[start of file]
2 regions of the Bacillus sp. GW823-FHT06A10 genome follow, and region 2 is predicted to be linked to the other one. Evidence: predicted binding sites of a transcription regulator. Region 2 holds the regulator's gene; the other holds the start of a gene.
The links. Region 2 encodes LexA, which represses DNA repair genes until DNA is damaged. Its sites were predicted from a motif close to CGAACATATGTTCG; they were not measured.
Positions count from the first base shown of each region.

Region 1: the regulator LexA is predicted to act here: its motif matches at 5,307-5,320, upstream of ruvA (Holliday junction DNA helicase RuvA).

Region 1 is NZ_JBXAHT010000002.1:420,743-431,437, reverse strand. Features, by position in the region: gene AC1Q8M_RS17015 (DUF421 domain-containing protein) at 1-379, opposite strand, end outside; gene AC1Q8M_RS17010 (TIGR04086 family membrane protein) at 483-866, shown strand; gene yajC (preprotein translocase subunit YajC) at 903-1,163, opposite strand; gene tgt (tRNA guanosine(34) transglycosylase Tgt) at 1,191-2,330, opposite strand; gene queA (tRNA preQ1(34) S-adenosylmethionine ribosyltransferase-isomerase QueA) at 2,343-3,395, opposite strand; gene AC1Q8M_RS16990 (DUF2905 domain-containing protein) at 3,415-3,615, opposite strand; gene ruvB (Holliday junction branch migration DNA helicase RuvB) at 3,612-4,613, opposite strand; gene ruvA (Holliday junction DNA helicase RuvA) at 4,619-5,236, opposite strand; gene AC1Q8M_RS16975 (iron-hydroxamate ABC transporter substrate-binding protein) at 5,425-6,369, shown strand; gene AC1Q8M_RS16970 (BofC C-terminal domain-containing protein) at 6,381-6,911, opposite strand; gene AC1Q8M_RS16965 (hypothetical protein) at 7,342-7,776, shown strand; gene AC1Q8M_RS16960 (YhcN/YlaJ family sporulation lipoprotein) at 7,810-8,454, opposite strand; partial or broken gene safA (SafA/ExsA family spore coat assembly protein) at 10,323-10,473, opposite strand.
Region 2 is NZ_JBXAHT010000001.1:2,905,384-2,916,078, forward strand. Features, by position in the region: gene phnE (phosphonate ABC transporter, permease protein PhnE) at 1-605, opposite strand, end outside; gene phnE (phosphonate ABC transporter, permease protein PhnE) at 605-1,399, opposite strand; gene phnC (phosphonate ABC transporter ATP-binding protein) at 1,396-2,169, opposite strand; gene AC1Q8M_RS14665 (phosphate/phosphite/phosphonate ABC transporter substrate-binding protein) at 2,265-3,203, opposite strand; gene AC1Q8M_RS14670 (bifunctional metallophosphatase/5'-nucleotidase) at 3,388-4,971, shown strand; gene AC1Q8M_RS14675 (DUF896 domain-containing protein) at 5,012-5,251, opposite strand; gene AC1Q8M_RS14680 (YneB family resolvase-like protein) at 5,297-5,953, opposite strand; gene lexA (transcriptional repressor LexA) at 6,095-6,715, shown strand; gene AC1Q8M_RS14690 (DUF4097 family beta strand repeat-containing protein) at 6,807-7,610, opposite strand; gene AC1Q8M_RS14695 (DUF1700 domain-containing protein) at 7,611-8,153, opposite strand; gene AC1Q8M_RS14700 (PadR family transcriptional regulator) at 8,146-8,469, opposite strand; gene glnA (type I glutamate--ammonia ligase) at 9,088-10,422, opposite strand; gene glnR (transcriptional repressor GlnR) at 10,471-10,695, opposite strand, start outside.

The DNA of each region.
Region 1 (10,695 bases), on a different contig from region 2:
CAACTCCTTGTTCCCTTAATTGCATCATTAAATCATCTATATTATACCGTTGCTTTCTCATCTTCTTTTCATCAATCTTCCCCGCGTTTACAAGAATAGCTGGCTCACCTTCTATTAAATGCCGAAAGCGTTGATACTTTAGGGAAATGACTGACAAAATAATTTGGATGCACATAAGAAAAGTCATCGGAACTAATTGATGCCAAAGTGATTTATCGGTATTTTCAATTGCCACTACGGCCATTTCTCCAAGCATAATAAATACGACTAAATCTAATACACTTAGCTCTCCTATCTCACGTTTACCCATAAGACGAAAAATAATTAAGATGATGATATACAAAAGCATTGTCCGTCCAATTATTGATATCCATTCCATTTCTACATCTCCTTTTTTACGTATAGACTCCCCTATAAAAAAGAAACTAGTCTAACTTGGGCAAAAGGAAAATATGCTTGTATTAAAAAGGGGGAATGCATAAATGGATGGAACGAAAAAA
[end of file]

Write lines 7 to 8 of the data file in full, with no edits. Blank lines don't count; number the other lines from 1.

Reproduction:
The DNA of each region.
Region 1 (10,695 bases), on a different contig from region 2: